An entire kingdom of life forms seems to be hidden in plain sight. The stark ignorance about them does not bode well for the future of life on earth. Some educators and organisations are striving to bring these creatures into focus.
Vinita Gowda, an Associate Professor at the Department of Biological Sciences-Indian Institute of Science Education and Research (IISER) Bhopal, loves to do this exercise with her audience only to be disheartened by the response she gets. She puts up a photograph of Jurassic age (like the one above) and asks them what they see. “Dinosaur!” says the audience in unison. This is when Gowda breaks to them that they totally ignored the plants in the photograph and that they are suffering from a commonly occurring, but less commonly known disorder- “Plant Blindness”- the inability to appreciate the beauty and importance of plants in one’s surroundings.
A recently published research article in Nature Ecology & Evolution showed that a whopping number of plant species (~600) have gone extinct in the last 250 years, with India among the countries where the rate of extinction is high. Plants form the basis of every ecosystem and apathy towards plant life means that we will have fewer and fewer voices to speak for their conservation‑a key to the sustainability of our planet. Educators like Gowda, and a few other organizations are pushing to put an end to this ignorance. Through public engagement and showcasing the beauty of plants, they are endeavoring to bring the green hue from the background into focus.
Some of the common reasons that people give for their disinterest towards plants are their stationary nature and a lack of colour variation (in non-flowering plants). Cognitive scientists say that people tend to overlook things that they see daily. There is more to the story though. “One other reason for the disconnect between plants and humans is rapid urbanization,” says Gowda, who observes that her students from rural backgrounds generally have more knowledge about plants than their urban classmates. She reasons that in villages, where the agricultural fields are nearby and the economy is dependent on agriculture, children tend to be closer to plants, whereas urban kids lack that connection. Media as well, she says, highlights the animals more than plants. A drop in the number of lions, elephants or tigers makes headlines, but not a decline in the number of plant species. One does not have an equivalent of “Animal Planet” for plants.
All these factors have contributed to the lack of enthusiasm towards plants, a clear indication of which is the declining rate of admissions to undergraduate Botany courses in the Western countries; a trend that may soon follow in the East.
Certainly, the problem of plant blindness exists. What can we do about it is the next question. In this regard, Gowda believes that recognizing the problem is the first step. If one can be shown that they are plant blind, then they may start observing and paying attention to the plants more often. She also emphasizes the need to create excitement around plants by showcasing their adaptive features, patterns, evolution, etc., as she does in her classes using peculiar photographs of plants.
A curriculum that teaches about plants not only in the classroom but also engages students in interactions with plants can be a further step to cure plant blindness. One such endeavour is SeasonWatch, an India-wide citizen-science project in which enthusiasts study the flowering, fruiting and leaf-flush pattern of common trees. The project aims to fill the gaps in our understanding of how trees change with seasons and how climate change might be affecting them while encouraging people to bond with nature, says Geetha Ramaswami, Programme Manager of SeasonWatch. She says that the situation isn’t too bad in India, as kids do know about trees like Neem, Peepal, and Banyan due to their cultural importance. Even for other trees, it is a matter of pointing out and the students connect, says she. Currently, over 600+ schools and other 900+ curious individuals are registered with the project.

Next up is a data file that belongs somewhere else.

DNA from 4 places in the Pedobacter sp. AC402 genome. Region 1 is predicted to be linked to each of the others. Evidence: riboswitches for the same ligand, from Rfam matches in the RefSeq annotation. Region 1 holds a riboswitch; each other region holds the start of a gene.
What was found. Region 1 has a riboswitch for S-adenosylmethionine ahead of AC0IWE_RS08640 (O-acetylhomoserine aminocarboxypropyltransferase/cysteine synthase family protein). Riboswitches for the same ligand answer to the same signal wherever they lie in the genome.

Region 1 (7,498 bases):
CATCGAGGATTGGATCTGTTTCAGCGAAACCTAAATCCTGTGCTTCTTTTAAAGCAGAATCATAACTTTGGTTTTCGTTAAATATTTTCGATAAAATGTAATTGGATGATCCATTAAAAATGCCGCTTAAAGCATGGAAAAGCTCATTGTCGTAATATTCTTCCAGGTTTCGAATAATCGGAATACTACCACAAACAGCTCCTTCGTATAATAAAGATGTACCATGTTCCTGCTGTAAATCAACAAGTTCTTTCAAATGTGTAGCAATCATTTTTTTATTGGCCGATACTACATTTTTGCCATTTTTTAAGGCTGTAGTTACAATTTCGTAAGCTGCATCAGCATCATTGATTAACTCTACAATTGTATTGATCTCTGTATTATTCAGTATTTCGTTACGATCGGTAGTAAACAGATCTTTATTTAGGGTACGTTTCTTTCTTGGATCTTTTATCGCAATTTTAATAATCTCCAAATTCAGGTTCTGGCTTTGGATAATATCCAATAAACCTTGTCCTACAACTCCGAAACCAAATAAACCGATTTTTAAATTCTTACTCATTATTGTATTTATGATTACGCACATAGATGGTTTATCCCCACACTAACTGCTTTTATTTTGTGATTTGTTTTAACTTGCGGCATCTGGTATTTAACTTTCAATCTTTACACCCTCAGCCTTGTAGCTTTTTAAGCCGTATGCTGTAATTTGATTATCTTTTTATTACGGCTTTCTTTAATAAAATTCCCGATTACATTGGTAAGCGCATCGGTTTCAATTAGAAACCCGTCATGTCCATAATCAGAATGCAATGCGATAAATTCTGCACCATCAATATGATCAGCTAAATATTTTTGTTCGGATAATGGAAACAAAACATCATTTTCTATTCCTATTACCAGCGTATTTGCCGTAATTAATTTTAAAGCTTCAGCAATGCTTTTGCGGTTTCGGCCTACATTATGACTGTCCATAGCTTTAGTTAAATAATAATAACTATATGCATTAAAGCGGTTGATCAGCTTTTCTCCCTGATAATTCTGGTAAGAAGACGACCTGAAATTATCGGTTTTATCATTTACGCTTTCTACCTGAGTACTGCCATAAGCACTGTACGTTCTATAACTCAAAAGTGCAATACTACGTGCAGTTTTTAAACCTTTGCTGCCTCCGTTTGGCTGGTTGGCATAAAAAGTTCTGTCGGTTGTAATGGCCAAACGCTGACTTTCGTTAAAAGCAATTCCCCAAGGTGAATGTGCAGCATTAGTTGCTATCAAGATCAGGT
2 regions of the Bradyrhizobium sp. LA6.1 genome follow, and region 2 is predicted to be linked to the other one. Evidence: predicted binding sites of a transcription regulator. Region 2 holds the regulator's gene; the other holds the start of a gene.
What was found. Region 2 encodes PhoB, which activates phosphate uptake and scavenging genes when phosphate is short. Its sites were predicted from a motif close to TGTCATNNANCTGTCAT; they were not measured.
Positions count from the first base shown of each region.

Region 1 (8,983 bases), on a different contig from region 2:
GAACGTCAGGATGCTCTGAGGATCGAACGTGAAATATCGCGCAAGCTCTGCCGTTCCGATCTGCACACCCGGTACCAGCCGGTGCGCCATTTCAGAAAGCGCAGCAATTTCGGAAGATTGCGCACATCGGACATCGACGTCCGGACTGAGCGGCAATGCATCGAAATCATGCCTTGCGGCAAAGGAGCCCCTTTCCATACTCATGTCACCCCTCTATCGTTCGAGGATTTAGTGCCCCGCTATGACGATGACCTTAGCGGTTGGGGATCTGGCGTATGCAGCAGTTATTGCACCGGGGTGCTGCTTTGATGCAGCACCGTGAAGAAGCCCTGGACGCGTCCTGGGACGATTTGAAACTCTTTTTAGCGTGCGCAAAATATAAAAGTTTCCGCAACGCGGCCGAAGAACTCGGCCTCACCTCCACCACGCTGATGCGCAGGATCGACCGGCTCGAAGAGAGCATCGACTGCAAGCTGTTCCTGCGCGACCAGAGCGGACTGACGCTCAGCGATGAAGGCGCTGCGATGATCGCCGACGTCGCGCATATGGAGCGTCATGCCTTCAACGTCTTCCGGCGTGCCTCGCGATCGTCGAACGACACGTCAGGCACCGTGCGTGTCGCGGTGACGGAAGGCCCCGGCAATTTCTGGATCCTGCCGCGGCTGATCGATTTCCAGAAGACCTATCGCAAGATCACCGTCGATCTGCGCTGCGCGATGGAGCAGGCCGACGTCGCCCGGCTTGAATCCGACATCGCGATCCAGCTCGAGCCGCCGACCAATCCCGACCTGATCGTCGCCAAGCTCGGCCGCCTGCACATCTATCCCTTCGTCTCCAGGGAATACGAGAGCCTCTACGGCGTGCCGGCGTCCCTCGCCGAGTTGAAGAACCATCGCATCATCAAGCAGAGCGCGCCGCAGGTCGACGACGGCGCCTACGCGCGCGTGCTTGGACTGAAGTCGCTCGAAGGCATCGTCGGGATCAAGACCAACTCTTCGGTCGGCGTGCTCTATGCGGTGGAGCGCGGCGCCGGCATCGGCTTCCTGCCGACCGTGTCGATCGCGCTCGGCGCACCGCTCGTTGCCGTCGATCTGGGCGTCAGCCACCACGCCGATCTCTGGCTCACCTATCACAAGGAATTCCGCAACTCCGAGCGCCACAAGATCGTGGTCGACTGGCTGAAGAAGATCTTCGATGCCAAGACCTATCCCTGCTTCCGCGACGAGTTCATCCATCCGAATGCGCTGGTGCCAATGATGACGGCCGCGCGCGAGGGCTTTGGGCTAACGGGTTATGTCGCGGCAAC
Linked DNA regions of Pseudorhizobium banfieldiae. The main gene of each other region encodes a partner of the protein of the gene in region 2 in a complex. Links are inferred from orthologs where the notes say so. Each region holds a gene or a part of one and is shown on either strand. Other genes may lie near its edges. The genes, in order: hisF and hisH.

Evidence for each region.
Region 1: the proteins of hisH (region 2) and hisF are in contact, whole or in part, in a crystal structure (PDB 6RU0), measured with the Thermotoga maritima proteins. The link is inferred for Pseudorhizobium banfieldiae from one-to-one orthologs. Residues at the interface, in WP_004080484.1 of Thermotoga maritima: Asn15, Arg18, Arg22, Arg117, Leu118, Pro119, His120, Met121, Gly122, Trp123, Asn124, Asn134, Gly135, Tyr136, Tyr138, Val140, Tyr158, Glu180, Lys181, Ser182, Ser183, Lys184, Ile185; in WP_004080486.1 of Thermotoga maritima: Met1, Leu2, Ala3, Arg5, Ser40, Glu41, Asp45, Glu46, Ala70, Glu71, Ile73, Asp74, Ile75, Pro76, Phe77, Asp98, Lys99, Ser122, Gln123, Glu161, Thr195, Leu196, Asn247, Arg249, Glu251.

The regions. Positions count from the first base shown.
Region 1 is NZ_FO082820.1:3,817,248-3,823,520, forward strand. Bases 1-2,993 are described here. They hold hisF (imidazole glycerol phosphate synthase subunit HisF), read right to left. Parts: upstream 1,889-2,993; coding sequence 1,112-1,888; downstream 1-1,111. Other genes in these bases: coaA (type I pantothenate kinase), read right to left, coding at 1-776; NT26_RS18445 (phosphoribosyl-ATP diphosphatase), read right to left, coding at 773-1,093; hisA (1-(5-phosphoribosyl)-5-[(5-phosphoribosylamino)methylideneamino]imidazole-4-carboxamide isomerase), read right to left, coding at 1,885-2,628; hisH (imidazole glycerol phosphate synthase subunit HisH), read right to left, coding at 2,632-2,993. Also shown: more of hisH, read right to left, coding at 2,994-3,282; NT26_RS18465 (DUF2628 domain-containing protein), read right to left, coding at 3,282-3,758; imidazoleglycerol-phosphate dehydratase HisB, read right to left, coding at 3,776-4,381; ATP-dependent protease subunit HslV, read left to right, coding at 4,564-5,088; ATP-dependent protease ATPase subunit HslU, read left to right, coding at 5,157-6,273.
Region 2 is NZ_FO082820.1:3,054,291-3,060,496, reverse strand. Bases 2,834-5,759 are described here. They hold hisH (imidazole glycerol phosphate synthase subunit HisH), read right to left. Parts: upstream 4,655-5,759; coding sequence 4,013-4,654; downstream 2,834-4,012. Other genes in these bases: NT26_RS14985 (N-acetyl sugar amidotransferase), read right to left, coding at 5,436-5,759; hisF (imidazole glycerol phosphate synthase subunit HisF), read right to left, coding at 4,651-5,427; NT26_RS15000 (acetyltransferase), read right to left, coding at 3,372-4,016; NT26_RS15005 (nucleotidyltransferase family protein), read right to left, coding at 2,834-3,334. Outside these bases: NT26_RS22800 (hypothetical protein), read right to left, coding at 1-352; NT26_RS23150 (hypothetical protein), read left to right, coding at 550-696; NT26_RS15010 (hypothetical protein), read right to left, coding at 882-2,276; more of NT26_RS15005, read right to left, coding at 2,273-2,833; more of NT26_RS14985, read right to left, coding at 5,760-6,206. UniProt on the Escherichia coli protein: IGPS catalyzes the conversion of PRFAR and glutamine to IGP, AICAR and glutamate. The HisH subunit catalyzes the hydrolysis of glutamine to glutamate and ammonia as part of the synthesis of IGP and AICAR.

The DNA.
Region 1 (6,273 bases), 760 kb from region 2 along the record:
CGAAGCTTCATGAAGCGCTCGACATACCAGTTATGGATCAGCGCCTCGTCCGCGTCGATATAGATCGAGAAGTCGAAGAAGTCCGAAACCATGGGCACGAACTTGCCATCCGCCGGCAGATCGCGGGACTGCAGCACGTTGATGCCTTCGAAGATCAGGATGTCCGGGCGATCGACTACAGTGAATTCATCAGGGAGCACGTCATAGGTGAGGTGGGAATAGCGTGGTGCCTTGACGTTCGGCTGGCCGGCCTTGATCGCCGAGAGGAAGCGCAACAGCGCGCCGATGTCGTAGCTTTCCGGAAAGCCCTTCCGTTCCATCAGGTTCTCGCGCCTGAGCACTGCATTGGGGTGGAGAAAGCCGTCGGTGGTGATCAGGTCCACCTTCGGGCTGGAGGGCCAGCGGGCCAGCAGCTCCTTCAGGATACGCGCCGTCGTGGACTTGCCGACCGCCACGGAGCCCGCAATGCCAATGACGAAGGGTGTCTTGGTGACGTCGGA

School-University connects where kids are taken to herbariums and allowed to interact with botanists can also help in this regard. To reach a larger audience, universities can organize shows, like the annual flower show arranged by the University of Delhi for the last sixty-two years. The exhibit is occasionally clubbed with other activities such as flower photography competition and other educational exhibits related to plant conservation, biodiversity, etc. so that people experience the beauty of plants and learn more about them. In higher education too, stress on plant ecology and evolutionary biology are needed. Gowda notes that plant research currently is limited to crop species and medicinal plants and further restricted to the investigation of a handful of traits that are deemed important to us. She believes that the studies on plant ecology, extinction of certain species and discovery of new plant species can only help achieve the objective of plant conservation.
Although the statistics on plant extinction in India are worrisome, slowly, people in urban areas are realizing the importance of plant diversity and are raising their voice against deforestation activities. The latest example is the public protest in Mumbai against cutting trees in the Aarey forest in 2019. Though similar to past environmental movements, such as the Bishnoi movement, Chipko Andolan, Save silent valley movement, Jungle Bachao Andolan and Appiko movement; the metropolitan location of this contemporary movement affirms the growing concern for plants and environment in the urban populace. It is high time that we understand that there is no visible future if we remain plant blind. The need of the hour, therefore, is to frequently provide ourselves and our children with doses of plant interaction, a vaccination for plant blindness!